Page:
A true story in black and white, I, Olga is based on the life of a disturbed young woman who committed a massacre on the streets of Czechoslovakia in 1973. Just 22 at the time, she deliberately killed eight people by running them over with a truck.
The film opens with a 13-year-old Olga attempting to commit suicide – an incident that sets a sombre tone for the rest of the biopic. “To commit suicide you need a strong will, something you certainly don’t have,” her mother warns her, before packing her off to a psychiatric hospital, which seems to do more harm than good.
As the story progresses towards Olga’s terrible crime, we’re confronted with the moral dilemma of whether we should feel sorry for our protagonist – Olga is bullied, fails to make a true connection with anyone, and becomes more and more withdrawn from society. Watching it, you think: Is this woman a victim of circumstance, or is hers a crime without vindication?
It’s a delicate question, and one that filmmakers Tomás Weinreb and Petr Kazda intentionally set out to ask of their audiences. To find out more about Olga’s story, we called up Tomás and asked him what it was like getting into the mind of such an unusual murderer.
Hi Tomás. First up, how did you hear about Olga’s story?
The first time I heard about it was through a documentary on Czech television. Then we found a book about the facts and decided to write the script from it. We were fascinated, but not in a good way.
Can you tell us more about who she was and what she did?
She was a young girl who had a big problem with the world. I think that problem was connected to something deep inside her – that she wasn’t able to love someone. Our film is the feeling of “nobody likes me” and how, for someone who feels this way, it becomes impossible to love others. Olga was in a never-ending cycle where she tried to be alone and it was not possible for her, so she tried to find love – she met a girl, they made love physically, but it didn’t work out emotionally – and so she became alone again, and the cycle continued.
There are so many evils in the world and Olga felt these very personally. All of the problems of the world, she felt she was punished for. Some people tried to help her but it was too late I think... In 1973, she committed a crime where she took a lorry and drove it into a crowd of people and killed eight of them, and then was sentenced to be executed. The authorities had decided she was not mentally ill – but that’s the big question.
When this happened in Czechoslovakia it was a huge news story – but do people know much about it today?
A lot of people here know about "the girl with the lorry" – but not much more. People don’t know the details of her life, only the ending. They don’t know the name; they just know it happened.
Was it particularly shocking because she was a woman?
Yes. Especially as she was young and pretty. All the time we are connecting murderers with ugly men, to generalise. Some of our critics have the problem that Olga is too pretty in the film. But we like that it’s not the cliché that a bullied teenage girl has a problem with society because of the way she looks – Olga was beautiful, but the problem was what was inside.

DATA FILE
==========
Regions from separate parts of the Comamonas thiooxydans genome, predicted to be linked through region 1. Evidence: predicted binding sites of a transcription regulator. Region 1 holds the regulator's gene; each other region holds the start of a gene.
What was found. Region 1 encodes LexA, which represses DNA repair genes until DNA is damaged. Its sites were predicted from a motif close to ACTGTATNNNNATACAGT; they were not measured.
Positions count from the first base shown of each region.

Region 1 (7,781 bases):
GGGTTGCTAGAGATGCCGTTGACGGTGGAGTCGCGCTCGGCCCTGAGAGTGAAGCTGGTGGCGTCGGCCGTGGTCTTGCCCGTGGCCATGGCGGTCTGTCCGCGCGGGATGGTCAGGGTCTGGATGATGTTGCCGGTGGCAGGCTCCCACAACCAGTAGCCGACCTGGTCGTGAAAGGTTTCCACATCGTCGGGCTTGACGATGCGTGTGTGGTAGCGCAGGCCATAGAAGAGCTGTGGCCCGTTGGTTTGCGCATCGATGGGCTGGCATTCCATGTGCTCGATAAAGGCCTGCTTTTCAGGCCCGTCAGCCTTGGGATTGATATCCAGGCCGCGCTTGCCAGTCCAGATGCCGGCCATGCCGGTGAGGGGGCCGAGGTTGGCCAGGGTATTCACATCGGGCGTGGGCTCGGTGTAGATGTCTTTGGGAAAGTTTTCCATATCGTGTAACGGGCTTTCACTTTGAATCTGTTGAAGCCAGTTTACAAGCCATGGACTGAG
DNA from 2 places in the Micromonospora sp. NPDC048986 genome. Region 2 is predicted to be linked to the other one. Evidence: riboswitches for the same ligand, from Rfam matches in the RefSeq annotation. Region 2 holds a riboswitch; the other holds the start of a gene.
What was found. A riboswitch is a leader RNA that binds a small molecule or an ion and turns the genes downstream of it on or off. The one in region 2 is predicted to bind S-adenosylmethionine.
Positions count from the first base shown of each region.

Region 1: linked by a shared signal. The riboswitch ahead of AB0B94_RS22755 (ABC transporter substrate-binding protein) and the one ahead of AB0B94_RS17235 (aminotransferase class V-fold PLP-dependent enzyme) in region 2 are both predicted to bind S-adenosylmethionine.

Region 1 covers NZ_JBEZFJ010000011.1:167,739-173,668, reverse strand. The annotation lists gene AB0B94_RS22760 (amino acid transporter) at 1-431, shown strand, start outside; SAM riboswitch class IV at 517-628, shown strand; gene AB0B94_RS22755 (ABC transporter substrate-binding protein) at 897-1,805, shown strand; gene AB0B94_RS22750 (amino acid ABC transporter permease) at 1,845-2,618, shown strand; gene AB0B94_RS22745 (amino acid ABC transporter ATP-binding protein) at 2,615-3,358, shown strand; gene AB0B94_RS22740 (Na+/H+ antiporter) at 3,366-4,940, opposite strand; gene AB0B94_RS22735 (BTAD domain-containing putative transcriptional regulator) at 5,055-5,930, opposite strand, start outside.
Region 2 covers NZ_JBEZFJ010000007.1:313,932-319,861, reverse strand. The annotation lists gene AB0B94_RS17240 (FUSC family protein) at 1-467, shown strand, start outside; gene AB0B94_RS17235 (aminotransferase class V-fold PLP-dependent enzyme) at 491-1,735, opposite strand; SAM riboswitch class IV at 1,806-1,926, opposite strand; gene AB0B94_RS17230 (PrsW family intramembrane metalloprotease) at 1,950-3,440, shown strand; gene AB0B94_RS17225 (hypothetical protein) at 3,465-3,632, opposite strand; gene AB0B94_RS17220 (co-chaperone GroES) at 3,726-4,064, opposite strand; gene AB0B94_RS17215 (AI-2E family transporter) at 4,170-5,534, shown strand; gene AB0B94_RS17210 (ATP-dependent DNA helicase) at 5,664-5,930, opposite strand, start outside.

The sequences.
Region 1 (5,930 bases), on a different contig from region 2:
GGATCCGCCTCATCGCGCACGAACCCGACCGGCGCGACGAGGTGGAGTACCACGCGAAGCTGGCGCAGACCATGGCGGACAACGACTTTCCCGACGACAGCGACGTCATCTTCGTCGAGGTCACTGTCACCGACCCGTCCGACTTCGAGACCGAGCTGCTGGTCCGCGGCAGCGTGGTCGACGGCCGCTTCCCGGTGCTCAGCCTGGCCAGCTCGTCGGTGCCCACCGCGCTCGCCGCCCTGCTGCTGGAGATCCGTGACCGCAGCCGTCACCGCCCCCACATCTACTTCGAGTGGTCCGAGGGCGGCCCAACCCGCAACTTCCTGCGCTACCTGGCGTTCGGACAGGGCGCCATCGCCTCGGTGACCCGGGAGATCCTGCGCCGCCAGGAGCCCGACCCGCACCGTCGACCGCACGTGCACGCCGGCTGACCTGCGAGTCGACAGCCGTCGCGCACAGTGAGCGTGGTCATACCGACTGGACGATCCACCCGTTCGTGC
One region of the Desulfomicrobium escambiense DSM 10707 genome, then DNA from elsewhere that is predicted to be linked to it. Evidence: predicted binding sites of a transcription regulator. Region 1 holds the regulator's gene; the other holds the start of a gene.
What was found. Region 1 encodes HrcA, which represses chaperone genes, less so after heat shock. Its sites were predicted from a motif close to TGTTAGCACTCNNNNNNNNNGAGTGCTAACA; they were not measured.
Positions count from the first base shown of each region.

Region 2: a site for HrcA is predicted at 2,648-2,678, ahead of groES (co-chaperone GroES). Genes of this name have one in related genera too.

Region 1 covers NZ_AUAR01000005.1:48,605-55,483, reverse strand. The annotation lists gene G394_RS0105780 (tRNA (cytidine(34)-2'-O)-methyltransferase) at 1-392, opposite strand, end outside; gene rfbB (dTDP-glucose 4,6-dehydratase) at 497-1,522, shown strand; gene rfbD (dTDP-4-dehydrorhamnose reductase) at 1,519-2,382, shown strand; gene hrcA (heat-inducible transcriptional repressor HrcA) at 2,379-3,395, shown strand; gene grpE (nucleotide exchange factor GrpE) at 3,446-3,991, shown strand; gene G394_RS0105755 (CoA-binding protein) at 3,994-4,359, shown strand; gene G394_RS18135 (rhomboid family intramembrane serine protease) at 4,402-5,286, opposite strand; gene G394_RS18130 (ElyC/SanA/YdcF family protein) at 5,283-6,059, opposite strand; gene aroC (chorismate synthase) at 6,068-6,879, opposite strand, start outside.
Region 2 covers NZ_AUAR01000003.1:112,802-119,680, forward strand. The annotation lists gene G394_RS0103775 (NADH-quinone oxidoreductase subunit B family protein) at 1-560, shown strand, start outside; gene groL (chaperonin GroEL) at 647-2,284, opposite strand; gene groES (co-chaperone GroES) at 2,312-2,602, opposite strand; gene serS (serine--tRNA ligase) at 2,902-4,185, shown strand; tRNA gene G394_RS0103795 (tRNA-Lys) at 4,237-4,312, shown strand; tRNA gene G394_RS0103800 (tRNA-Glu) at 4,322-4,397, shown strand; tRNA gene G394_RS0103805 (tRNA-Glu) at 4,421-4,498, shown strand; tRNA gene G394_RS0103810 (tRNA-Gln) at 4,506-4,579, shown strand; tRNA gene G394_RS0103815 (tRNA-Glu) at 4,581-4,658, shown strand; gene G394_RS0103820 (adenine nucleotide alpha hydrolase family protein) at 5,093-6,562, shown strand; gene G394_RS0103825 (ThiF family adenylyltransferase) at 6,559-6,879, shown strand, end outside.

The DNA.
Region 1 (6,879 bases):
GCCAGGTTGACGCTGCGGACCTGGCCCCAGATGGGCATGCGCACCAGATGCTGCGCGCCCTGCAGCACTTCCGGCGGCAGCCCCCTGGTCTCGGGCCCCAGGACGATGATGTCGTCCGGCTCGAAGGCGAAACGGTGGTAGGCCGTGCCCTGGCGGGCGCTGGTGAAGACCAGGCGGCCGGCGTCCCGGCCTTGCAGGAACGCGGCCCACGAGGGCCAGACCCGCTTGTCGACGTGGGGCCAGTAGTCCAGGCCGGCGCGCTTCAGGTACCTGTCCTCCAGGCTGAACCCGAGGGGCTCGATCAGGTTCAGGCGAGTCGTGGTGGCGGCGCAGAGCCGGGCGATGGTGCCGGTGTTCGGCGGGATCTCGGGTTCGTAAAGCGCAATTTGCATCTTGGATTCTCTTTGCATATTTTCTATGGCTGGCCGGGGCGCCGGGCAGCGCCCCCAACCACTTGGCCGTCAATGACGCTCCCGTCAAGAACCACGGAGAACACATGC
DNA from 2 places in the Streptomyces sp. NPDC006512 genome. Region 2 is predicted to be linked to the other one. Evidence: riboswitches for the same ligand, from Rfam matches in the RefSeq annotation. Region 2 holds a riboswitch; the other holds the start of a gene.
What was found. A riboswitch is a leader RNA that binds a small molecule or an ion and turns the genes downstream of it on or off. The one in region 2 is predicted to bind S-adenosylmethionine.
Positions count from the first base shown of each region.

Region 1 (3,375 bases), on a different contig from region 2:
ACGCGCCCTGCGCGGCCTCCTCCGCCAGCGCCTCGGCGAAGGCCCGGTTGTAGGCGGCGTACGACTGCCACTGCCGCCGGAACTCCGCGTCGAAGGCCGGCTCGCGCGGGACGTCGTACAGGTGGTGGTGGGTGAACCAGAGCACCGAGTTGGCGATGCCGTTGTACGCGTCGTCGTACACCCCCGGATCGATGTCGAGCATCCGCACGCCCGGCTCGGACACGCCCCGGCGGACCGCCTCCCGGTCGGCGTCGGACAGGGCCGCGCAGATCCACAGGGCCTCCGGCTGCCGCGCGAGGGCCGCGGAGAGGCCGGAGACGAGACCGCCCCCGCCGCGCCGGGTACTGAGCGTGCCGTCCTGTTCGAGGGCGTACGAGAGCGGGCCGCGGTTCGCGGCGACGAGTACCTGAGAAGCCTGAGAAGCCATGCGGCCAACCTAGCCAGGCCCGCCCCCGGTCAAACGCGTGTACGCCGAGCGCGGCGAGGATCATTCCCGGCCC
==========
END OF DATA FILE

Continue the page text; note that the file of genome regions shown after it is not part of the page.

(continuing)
She was the last woman ever to be hanged in Czechoslovakia. Why was that?
Because not many women commit mass murder! And the death penalty here was cancelled after the revolution in ‘89, at the beginning of the '90s. The problem with our judgement system then was that there were only two possibilities for these crimes: 15 years in jail or the death penalty. If she was sentenced to prison, I don’t think 15 years would have seemed enough punishment for some parts of society. But to other parts of society it was shocking that a girl so young was executed.
When Olga eventually decides to commit her crime in the film she reads aloud a letter that was actually sent to newspapers back in 1973:
"I am a loner. A destroyed woman. A woman destroyed by people... I have a choice – to kill myself or to kill others. I choose TO PAY BACK MY HATERS. It would be too easy to leave this world as an unknown suicide victim. Society is too indifferent, rightly so. My verdict is: I, Olga Hepnarová, the victim of your bestiality, sentence you to death."
How much of what she says and does in the film is real and how much is scripted?
We met many people who were involved with her personally and we went through all the documents. We tried to make the film about the real situation but we chose the scenes ourselves. What we didn’t want to do was just script scenes that would be better for everyone’s understanding. We thought our film should sit on the edge... not on side with Olga, but not not on side. Our point of view was just connected with the idea that existential drama was the rationale to explain the act. We show the problems in the family, the problems with gender and sexuality, and with bullying... but I don't think we make a judgement. That was deliberate.
What about stylistic choices – why black and white?
The feeling from the beginning was that we wanted it grey, with shadow. During the development it wasn’t easy to get money for a black and white film but we insisted!
Olga is a lesbian and there are some explicit sex scenes – did you feel at any time uncomfortable representing this as male filmmakers?
It was natural for us to make it in this way. We were building on fact. So there was no problem. We had more problems with how to represent the other aspects of her life!
What do you hope people will take away from the film?
I would like to say it’s not about us now, we did the best we could and it’s up to the audience. Hopefully you have a connection to this character and you follow her – sometimes from a distance, sometimes close – then she murders eight people and then she is executed. What to make of that? Mass murderers are called monsters but what does that mean? It means something un-human. But they are still human.